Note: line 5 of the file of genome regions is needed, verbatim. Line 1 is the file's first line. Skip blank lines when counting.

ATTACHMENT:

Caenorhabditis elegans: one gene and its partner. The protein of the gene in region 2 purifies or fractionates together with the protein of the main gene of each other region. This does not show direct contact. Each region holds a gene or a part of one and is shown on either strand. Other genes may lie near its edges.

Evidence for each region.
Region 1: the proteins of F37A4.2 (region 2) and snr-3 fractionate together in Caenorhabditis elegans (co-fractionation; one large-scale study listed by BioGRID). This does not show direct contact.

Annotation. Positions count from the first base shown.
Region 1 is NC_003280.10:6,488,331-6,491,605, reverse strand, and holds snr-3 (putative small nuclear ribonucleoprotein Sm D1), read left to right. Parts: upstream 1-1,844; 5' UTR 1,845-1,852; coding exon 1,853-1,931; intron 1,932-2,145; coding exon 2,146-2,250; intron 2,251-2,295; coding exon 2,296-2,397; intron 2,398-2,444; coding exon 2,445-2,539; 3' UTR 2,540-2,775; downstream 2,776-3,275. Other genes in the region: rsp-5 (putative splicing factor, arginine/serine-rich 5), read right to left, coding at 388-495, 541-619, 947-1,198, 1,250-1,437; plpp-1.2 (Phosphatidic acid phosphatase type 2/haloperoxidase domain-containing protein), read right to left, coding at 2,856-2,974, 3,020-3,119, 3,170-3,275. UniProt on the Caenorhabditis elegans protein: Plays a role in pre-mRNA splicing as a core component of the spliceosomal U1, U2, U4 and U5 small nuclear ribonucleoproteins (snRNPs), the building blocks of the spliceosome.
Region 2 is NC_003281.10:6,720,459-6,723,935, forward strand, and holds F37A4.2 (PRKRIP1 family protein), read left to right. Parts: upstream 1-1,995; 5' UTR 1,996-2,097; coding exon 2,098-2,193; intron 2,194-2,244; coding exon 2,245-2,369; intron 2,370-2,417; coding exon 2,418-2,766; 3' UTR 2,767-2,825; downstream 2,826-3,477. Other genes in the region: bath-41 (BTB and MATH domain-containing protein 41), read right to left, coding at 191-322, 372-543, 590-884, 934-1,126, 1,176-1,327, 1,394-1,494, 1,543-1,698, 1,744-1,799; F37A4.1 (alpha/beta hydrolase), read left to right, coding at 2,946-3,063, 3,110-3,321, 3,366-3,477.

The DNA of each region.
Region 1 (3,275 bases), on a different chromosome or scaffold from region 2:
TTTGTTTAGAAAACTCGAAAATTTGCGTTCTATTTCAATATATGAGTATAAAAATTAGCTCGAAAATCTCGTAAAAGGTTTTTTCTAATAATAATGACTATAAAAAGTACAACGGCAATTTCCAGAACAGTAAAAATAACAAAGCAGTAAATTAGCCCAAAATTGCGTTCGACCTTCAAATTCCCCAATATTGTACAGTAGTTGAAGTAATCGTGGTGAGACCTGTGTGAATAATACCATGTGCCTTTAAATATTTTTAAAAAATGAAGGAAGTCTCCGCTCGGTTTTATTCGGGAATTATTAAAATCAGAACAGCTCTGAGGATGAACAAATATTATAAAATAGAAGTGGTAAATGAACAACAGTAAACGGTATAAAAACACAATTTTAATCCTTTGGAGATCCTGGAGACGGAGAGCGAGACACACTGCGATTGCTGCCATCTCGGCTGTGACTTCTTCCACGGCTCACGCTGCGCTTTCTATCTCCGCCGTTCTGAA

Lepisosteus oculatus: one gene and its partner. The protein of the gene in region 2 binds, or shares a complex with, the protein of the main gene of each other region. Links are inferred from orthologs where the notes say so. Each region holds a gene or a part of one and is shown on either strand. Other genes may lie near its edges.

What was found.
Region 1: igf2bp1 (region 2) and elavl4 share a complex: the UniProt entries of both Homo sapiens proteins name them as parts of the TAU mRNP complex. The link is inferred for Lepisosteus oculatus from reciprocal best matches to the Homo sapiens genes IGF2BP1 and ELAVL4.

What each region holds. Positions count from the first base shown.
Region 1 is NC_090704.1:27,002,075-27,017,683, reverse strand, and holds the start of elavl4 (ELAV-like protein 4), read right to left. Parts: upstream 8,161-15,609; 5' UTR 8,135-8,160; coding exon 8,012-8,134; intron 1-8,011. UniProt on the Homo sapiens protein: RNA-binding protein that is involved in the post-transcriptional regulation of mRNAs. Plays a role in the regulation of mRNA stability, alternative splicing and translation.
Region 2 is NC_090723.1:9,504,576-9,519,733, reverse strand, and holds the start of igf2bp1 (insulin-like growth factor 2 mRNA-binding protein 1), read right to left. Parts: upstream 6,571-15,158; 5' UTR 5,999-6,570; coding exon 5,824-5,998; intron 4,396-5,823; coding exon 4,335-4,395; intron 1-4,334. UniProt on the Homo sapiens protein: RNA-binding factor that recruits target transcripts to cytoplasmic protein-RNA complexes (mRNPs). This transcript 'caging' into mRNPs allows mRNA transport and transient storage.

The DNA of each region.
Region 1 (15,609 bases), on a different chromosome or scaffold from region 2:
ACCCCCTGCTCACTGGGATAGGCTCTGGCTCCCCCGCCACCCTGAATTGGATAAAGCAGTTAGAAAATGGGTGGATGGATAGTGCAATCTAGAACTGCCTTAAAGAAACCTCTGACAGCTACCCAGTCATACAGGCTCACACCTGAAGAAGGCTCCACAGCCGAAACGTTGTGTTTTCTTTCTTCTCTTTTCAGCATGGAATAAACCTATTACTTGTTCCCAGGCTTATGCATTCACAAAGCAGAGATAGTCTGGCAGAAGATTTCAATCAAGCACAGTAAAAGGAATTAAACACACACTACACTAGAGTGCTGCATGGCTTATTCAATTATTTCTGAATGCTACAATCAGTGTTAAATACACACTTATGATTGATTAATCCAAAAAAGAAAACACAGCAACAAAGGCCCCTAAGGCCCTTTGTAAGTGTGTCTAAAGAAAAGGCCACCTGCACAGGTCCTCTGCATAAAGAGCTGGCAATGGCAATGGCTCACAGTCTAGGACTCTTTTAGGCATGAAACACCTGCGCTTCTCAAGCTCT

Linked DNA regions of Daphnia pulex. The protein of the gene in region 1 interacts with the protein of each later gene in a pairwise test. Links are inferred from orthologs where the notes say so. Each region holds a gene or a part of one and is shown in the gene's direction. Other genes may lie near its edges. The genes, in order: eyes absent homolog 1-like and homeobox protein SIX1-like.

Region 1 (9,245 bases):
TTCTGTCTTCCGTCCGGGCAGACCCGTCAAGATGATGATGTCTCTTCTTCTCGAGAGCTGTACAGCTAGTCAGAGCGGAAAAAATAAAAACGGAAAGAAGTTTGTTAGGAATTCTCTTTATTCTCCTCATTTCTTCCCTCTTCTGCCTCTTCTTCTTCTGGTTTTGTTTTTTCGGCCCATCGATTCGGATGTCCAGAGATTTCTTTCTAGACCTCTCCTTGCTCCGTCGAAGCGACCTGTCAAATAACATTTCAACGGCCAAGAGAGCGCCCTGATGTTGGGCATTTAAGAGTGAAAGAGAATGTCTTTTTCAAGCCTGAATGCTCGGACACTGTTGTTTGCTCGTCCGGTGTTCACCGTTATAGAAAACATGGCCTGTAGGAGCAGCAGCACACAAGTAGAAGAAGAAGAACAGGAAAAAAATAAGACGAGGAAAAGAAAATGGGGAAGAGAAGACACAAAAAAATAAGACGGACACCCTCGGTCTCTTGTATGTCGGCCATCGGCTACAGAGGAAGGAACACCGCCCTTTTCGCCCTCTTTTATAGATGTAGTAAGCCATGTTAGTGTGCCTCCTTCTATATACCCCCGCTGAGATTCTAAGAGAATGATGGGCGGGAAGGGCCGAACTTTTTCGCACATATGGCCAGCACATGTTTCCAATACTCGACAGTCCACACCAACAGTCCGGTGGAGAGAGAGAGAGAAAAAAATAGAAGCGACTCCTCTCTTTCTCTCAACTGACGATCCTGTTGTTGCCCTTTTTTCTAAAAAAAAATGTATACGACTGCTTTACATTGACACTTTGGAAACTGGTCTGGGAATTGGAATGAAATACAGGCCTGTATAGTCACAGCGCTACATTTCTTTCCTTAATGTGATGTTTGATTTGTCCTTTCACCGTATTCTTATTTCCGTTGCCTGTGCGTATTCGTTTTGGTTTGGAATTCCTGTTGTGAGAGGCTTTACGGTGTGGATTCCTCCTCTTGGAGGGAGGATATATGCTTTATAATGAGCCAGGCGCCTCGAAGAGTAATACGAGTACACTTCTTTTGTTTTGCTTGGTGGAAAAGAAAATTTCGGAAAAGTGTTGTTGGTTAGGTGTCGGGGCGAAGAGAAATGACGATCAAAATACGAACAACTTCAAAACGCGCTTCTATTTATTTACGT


Region 1 is NC_003280.10:6,488,331-6,491,605, reverse strand, and holds snr-3 (putative small nuclear ribonucleoprotein Sm D1), read left to right. Parts: upstream 1-1,844; 5' UTR 1,845-1,852; coding exon 1,853-1,931; intron 1,932-2,145; coding exon 2,146-2,250; intron 2,251-2,295; coding exon 2,296-2,397; intron 2,398-2,444; coding exon 2,445-2,539; 3' UTR 2,540-2,775; downstream 2,776-3,275. Other genes in the region: rsp-5 (putative splicing factor, arginine/serine-rich 5), read right to left, coding at 388-495, 541-619, 947-1,198, 1,250-1,437; plpp-1.2 (Phosphatidic acid phosphatase type 2/haloperoxidase domain-containing protein), read right to left, coding at 2,856-2,974, 3,020-3,119, 3,170-3,275. UniProt on the Caenorhabditis elegans protein: Plays a role in pre-mRNA splicing as a core component of the spliceosomal U1, U2, U4 and U5 small nuclear ribonucleoproteins (snRNPs), the building blocks of the spliceosome.